Adults 50 years and older should get two doses of Shingrix, separated by 2 to 6 months. Adults 19 years and older who have or will have weakened immune systems because of disease or therapy should also get two doses of Shingrix. If needed, people with weakened immune systems can get the second dose 1 to 2 months after the first.
You should get Shingrix even if in the past you:
- Had shingles
- Received Zostavax*
- Received varicella (chickenpox) vaccine
If you had shingles in the past, Shingrix can help prevent future occurrences of the disease. There is no specific length of time that you need to wait after having shingles before you can receive Shingrix, but generally you should make sure the shingles rash has gone away before getting vaccinated.
Chickenpox and shingles are related because they are caused by the same virus (varicella-zoster virus). After a person recovers from chickenpox, the virus stays dormant (inactive) in the body. It can reactivate years later and cause shingles.
- You can get Shingrix whether or not you remember having had chickenpox in the past.
- More than 99% of Americans born on or before 1980 have had chickenpox, even if they don’t remember having the disease.
- Adults with weakened immune systems and no documented history of chickenpox disease, chickenpox vaccination, or shingles should talk to their healthcare provider, who can refer to the CDC Clinical Considerations for Use of Recombinant Zoster Vaccine (RZV, Shingrix) in Immunocompromised Adults Aged ≥19 Years | CDC and Chickenpox (Varicella) Vaccination | CDC for further guidance.
Shingrix is available in doctor’s offices and pharmacies.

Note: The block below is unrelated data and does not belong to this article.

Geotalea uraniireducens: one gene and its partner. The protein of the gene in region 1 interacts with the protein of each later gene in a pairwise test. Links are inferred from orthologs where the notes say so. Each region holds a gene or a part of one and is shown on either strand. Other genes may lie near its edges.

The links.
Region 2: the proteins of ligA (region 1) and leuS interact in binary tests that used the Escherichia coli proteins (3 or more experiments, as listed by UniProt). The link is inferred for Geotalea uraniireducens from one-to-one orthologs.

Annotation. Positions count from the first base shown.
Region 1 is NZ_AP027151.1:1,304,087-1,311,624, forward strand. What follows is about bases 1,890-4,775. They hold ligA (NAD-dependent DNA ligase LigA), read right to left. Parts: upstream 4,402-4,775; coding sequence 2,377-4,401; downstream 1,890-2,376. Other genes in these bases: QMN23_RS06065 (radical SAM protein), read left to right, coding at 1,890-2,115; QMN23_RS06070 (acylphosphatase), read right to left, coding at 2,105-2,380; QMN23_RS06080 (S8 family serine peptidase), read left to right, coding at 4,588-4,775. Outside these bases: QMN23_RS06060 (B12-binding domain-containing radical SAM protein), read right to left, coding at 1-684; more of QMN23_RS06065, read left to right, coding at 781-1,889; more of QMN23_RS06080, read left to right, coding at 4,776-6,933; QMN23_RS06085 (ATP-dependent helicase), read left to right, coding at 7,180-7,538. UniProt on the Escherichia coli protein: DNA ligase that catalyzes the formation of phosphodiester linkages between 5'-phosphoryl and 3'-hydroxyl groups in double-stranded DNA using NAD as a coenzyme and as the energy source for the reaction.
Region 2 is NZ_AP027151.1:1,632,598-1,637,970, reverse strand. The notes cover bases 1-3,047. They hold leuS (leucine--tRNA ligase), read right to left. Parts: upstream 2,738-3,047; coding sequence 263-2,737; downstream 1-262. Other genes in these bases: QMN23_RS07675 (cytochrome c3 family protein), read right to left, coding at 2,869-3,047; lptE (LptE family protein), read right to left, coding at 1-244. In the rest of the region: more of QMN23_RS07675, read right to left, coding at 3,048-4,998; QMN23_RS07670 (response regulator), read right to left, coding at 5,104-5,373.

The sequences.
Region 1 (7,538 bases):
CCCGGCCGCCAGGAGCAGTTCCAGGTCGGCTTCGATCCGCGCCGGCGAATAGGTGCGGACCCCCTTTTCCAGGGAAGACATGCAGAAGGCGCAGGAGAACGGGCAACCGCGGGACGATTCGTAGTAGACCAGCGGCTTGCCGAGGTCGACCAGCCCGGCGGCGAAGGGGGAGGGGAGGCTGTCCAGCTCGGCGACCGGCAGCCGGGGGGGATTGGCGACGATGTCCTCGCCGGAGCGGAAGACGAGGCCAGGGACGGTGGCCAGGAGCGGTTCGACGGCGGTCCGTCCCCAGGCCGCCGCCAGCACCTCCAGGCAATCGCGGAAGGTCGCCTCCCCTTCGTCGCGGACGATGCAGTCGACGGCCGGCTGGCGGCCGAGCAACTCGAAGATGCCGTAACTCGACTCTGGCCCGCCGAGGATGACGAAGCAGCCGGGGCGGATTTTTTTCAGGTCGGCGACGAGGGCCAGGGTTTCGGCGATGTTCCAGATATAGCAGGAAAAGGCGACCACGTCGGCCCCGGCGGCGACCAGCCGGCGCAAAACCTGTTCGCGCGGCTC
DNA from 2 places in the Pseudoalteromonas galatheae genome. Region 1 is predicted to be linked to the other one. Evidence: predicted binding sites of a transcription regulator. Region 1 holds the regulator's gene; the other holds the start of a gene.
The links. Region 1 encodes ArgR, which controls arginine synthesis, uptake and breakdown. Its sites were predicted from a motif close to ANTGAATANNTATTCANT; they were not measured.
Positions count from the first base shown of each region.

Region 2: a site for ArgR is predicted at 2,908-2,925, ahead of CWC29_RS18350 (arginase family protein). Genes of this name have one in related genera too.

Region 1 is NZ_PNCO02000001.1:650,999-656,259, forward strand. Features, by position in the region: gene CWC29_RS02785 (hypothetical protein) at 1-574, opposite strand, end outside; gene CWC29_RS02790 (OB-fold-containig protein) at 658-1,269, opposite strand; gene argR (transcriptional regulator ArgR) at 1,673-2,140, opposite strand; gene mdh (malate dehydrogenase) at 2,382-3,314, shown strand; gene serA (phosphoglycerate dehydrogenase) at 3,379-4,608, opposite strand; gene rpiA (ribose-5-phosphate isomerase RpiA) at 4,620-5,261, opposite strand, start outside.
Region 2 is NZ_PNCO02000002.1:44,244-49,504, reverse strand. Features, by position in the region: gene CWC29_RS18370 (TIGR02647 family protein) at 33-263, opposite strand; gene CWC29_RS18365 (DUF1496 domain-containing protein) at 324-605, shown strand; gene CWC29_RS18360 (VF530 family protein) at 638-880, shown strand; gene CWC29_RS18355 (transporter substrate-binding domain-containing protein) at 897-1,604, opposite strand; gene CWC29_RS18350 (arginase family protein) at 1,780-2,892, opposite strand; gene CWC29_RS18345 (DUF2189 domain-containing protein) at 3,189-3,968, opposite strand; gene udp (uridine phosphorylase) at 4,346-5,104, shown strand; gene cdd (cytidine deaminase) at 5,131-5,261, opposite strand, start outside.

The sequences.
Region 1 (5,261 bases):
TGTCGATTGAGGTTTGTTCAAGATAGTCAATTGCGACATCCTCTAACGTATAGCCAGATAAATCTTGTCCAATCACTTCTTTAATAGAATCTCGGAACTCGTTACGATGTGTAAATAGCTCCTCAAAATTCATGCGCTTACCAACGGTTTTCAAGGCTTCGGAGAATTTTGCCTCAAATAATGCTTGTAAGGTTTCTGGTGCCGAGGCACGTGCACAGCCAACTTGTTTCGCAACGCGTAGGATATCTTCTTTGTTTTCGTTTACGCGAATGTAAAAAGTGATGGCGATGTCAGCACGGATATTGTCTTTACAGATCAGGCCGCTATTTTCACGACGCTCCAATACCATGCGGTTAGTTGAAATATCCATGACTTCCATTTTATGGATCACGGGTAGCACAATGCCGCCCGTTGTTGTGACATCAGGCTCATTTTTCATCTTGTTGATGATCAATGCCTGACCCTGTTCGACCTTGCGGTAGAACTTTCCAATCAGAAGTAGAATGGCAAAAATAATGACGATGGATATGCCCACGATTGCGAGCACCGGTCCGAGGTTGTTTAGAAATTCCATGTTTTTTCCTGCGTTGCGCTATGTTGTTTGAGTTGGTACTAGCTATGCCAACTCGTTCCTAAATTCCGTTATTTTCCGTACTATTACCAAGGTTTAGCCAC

If you have questions about Shingrix, talk with your healthcare provider.
* A shingles vaccine called zoster vaccine live (Zostavax) is no longer available for use in the United States, as of November 18, 2020. If you had Zostavax in the past, you should still get Shingrix. Talk to your healthcare provider to determine the best time to get Shingrix.
Two doses of the vaccine are about 90% effective at preventing chickenpox. When you get vaccinated, you protect yourself and others in your community. This is especially important for people who cannot get vaccinated, such as those with weakened immune systems or pregnant women.
Some people who are vaccinated against chickenpox may still get the disease. However, it is usually milder with fewer blisters and little or no fever. Talk with your healthcare professional if you have questions about chickenpox vaccine.
Who needs a flu vaccine?
Anyone over the age of 6 months.
Who shouldn't get the flu vaccine?
Children younger than 6 months are to young to receive the flu vaccine. People with history of Guillain-Barré. Syndome ( also called GBS). People who are severely allergic to the any part of the vaccine. Most but not all vaccines contain a small amount of egg protein.
Why do you need a flu vaccine?
A flu vaccine can prevent the virus influenza. Influenza can cause high fever, vomiting, aching joints, upset stomach, stuffy nose, and can typically last a week.
When should you get the flu vaccine?
You should get the vaccine more than two weeks before the flu spreads in your community. Influenza activity often begins to increase in October and November. Most of the time flu activity peaks between December and February and can last as late as May.